The use of a more efficient A-TRAU or E-TRAU rate adaptation, defined for TCH/F14.4 channel coding (radio interface rate being 14.5 kbit/s), would support user data rates which are multiples of 14.4 kbit/s. This way a channel coding which would carry 3*14.5 kbit/s, i.e. 43.5 kbit/s, could be defined, corresponding to a user data rate of 43.2 kbit/s. However, this would still not be optimal in view of channel coding. In this approach, to achieve a (transparent) user data rate of exactly 38.4 kbit/s would require padding in radio frames.
A third way would be to define a suitable new rate adaptation and a new RLP version by new remapping operations to an optimized channel coding (at for example a 39 kbit/s radio interface rate). This would require much specification and implementation work. Furthermore, this is against EDGE standardization which aims at using current protocols with a minimal number of changes.
These problems can be avoided by the present invention whose basic principle is illustrated in
In the invention, radio frames are provided with phase indication P1 . . . Pn defining a sequence of N radio frames. In other words, in each frame, the phase indication P1 . . . Pn indicates which of the N possible frames in the frame sequence the frame concerned is. A transmitting unit packs the information units I1 . . . In in radio frames and provides the radio frames with the above phase indication P. Typically, the length of an information unit is shorter than the length of the information field in a radio frame, whereby the number N of information units is also higher than the number of radio frames in N sequences. This way each radio frame contains at least one whole information unit I (such as information units I1, I2, I4, I6 and IN1) and part of an information unit split in two successive radio frames (such as I51 and I52, split from one whole information unit I5 in two radio frames). As many whole information units as possible are packed in the last radio frame N of the frame sequence and the rest of the last radio frame is filled with filler bits FILL, if necessary. The modulo N radio frame sequence forms a kind of a multiframe in which phase indication P1 acts as synchronization information.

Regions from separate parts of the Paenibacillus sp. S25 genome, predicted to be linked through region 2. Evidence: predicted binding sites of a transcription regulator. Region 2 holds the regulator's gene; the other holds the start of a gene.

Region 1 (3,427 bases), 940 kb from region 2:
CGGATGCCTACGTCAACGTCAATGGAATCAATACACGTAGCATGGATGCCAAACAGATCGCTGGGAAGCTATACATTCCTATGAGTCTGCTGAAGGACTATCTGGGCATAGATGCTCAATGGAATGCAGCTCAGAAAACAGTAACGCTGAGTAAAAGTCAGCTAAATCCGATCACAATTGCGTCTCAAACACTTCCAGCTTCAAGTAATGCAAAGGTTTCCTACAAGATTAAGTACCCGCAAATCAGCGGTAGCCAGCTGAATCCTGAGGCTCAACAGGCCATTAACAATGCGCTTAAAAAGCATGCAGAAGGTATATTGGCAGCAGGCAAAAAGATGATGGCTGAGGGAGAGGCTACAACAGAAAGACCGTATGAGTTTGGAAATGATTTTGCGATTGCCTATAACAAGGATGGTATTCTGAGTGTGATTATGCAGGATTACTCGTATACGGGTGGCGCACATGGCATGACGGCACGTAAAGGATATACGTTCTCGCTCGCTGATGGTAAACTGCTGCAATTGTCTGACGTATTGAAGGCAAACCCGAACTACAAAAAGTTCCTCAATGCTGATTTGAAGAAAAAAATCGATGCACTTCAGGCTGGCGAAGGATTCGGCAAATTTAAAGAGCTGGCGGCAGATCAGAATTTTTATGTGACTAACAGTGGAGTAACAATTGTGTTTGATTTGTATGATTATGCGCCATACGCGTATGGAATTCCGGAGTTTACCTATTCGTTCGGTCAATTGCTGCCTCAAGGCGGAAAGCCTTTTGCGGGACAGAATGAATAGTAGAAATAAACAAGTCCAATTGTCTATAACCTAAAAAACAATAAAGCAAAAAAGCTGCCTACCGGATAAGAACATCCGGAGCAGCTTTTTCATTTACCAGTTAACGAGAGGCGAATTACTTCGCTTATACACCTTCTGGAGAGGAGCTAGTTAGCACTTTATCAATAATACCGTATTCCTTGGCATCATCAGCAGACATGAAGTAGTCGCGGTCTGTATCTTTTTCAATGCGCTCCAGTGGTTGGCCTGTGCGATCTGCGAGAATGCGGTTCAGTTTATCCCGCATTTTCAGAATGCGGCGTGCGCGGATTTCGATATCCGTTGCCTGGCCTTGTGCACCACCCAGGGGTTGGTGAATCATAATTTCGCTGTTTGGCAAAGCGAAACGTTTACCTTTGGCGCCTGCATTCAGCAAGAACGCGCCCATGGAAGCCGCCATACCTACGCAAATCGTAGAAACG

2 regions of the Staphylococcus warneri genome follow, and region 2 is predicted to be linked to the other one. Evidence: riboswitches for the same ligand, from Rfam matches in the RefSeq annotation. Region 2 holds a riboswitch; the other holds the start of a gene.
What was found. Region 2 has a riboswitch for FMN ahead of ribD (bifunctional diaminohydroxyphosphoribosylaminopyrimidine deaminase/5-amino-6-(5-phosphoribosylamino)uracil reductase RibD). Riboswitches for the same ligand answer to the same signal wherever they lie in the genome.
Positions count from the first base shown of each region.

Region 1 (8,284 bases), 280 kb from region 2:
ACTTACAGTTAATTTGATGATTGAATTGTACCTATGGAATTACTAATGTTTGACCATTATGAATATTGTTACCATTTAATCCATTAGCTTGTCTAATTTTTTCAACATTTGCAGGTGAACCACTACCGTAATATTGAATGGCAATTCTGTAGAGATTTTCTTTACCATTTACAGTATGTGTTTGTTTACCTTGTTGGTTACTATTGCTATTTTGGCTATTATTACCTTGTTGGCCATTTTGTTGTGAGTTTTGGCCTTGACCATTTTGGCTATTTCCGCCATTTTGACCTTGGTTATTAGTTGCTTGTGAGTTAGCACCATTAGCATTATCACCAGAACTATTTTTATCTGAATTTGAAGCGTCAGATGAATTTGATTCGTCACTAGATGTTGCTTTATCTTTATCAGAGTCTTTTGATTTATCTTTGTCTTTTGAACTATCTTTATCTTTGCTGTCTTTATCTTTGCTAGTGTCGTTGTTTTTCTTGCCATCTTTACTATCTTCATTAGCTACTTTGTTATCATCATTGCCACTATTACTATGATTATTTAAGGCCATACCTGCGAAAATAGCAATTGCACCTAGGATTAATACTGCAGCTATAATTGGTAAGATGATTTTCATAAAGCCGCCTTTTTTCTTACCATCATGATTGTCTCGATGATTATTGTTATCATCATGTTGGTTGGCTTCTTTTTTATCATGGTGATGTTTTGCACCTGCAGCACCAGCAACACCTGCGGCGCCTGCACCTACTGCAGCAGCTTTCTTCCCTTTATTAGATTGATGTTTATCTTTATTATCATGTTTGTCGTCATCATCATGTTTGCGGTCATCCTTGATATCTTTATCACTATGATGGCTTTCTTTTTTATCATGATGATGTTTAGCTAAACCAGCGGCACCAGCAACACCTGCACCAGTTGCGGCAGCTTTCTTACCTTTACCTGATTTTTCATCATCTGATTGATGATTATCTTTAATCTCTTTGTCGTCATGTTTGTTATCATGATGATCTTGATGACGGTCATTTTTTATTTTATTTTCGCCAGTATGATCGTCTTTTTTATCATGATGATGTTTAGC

In the following, a potential implementation of the 38.4 kbit/s user rate will be described as a primary embodiment, following the principles of the present invention and referring to
As was stated above with reference to
In the exemplary case presented, a modulo 3 radio frame sequence for example, would be efficient. In this case three radio frames carry 3*776=2328 bits. Similarly, 8 E-TRAU frames carry 8*290=2320 bits. Consequently, a sequence of three radio frames has eight extra bits for other purposes (2328˜2320 bits). In the example of
This way a sequence of three radio frames according to
The uplink procedure is reverse but otherwise identical to what was described above (in
It is obvious to a person skilled in the art that as technology advances, the basic idea of the invention may be implemented in a variety of ways. The invention and its embodiments are therefore not restricted to the above examples, but may vary within the scope of the claims.